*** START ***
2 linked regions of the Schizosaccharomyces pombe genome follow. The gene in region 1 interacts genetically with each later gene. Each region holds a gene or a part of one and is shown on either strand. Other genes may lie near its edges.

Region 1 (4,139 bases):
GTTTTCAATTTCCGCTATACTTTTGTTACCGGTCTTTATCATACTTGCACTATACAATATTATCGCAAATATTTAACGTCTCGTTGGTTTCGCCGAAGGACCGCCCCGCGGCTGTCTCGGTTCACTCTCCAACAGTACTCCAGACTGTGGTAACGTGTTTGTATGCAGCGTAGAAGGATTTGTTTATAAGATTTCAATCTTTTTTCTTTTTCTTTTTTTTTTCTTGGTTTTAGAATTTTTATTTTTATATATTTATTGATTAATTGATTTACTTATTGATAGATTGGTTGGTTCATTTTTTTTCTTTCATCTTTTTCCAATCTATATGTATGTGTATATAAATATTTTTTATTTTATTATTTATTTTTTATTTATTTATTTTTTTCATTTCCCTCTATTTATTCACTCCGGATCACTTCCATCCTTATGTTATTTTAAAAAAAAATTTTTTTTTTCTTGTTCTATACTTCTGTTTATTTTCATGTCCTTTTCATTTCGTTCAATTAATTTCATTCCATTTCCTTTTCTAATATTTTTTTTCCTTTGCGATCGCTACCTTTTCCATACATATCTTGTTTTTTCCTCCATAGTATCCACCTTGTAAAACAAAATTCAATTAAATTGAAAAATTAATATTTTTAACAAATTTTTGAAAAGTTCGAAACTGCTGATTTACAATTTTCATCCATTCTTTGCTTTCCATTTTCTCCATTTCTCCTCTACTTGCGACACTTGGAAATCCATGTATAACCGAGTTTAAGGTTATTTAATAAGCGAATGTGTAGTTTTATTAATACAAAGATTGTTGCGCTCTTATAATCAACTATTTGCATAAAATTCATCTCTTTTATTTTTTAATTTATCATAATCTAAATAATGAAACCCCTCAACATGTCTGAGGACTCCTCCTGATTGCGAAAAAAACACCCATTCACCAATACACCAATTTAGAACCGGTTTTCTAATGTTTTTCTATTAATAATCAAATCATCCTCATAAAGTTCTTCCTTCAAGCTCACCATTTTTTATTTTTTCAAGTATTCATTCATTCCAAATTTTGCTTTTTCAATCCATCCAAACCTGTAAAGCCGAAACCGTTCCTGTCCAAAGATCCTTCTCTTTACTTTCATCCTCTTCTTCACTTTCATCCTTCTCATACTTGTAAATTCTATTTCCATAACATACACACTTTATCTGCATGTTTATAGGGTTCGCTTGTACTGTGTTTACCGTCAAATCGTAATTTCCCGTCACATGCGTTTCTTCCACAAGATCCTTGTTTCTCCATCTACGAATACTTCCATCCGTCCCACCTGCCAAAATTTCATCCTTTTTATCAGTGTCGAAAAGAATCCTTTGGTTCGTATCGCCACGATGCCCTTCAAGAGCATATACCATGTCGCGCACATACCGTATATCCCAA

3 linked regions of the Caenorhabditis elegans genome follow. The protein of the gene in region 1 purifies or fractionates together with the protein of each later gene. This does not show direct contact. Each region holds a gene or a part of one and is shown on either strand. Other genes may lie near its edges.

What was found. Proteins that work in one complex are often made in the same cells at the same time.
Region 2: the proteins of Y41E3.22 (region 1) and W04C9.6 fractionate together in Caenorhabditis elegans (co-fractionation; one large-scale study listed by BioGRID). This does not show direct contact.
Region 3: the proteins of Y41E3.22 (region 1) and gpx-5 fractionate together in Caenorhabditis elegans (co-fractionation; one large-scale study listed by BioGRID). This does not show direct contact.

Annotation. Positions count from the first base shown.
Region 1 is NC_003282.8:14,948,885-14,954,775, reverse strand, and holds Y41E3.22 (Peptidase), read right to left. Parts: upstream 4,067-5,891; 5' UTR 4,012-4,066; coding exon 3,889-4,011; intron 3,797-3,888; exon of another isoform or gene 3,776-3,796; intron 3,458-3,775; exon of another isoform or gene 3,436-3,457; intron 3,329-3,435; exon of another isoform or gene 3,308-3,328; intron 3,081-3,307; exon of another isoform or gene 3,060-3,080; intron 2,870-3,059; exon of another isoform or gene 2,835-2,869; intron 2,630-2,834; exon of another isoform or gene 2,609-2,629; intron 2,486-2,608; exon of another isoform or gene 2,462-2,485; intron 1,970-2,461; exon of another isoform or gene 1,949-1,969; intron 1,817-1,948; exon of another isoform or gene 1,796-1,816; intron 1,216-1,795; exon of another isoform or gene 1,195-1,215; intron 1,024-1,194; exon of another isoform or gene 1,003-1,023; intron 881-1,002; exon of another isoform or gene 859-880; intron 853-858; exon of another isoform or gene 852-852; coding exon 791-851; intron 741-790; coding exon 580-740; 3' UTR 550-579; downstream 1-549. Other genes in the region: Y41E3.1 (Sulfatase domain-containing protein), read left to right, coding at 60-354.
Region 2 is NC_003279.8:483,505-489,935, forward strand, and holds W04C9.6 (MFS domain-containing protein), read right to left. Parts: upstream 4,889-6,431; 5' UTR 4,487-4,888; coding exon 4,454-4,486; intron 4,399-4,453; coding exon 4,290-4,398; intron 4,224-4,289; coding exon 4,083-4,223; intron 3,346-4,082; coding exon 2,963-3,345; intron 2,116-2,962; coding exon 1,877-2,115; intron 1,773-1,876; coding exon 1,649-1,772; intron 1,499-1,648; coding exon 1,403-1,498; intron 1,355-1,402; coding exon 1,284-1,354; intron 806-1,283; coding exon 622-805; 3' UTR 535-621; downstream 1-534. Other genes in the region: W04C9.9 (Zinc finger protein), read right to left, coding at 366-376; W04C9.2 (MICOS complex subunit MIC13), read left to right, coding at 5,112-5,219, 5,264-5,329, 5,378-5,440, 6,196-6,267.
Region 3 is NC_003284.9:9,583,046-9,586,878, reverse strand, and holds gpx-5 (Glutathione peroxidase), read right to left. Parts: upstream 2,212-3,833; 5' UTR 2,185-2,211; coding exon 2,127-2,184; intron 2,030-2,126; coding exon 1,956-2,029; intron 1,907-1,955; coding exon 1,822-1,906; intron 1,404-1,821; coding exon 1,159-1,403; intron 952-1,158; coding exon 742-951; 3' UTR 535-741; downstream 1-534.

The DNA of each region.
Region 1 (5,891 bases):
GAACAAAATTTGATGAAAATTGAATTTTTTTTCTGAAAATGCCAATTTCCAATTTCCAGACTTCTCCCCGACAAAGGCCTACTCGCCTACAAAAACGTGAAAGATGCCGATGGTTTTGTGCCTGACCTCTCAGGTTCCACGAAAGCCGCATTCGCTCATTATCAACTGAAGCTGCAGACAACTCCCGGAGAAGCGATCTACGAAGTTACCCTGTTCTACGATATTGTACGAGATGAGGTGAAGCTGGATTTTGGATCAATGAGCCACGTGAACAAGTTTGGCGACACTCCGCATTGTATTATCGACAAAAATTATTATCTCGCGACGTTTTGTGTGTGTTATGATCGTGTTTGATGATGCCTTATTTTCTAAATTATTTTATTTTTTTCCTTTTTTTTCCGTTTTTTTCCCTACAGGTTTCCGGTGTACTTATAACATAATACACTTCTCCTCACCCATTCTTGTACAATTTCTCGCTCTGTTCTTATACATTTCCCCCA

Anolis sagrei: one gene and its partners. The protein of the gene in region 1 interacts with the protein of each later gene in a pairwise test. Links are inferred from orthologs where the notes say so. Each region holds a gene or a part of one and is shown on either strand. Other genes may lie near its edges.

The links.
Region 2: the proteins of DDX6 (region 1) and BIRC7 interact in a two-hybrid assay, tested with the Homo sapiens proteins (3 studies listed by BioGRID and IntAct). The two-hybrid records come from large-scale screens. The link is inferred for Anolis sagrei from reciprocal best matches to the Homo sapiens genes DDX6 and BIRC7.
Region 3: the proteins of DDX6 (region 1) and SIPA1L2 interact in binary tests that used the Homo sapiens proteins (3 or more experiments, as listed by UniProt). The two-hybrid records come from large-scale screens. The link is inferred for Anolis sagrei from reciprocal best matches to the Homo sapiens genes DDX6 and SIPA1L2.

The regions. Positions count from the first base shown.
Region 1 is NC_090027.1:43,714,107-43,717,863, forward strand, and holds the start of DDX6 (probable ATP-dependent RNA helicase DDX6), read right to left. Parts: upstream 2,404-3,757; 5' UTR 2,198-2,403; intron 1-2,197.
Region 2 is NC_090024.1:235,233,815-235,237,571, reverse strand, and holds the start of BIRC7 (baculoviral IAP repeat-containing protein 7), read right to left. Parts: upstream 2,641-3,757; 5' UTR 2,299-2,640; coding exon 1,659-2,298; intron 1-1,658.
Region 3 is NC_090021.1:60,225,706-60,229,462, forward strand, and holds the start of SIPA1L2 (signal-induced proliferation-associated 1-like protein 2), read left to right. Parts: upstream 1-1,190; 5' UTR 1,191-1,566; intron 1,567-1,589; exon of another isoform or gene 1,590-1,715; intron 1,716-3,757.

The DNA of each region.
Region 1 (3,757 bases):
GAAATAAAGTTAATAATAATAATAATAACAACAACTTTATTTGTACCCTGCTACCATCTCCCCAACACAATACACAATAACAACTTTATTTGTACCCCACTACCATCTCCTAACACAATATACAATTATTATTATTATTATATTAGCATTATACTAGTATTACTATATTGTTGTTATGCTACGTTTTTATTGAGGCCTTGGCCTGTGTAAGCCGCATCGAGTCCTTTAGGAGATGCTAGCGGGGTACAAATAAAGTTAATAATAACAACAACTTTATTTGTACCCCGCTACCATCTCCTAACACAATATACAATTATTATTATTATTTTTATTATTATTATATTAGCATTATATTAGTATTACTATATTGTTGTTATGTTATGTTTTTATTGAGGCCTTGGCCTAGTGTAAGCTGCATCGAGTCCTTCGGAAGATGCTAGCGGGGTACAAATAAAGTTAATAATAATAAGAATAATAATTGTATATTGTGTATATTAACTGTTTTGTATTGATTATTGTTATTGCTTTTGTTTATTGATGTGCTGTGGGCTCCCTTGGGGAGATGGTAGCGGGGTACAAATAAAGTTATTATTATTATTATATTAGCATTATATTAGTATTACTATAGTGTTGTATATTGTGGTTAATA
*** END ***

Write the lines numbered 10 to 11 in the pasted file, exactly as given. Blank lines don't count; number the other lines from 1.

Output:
Region 2 is NC_003279.8:483,505-489,935, forward strand, and holds W04C9.6 (MFS domain-containing protein), read right to left. Parts: upstream 4,889-6,431; 5' UTR 4,487-4,888; coding exon 4,454-4,486; intron 4,399-4,453; coding exon 4,290-4,398; intron 4,224-4,289; coding exon 4,083-4,223; intron 3,346-4,082; coding exon 2,963-3,345; intron 2,116-2,962; coding exon 1,877-2,115; intron 1,773-1,876; coding exon 1,649-1,772; intron 1,499-1,648; coding exon 1,403-1,498; intron 1,355-1,402; coding exon 1,284-1,354; intron 806-1,283; coding exon 622-805; 3' UTR 535-621; downstream 1-534. Other genes in the region: W04C9.9 (Zinc finger protein), read right to left, coding at 366-376; W04C9.2 (MICOS complex subunit MIC13), read left to right, coding at 5,112-5,219, 5,264-5,329, 5,378-5,440, 6,196-6,267.
Region 3 is NC_003284.9:9,583,046-9,586,878, reverse strand, and holds gpx-5 (Glutathione peroxidase), read right to left. Parts: upstream 2,212-3,833; 5' UTR 2,185-2,211; coding exon 2,127-2,184; intron 2,030-2,126; coding exon 1,956-2,029; intron 1,907-1,955; coding exon 1,822-1,906; intron 1,404-1,821; coding exon 1,159-1,403; intron 952-1,158; coding exon 742-951; 3' UTR 535-741; downstream 1-534.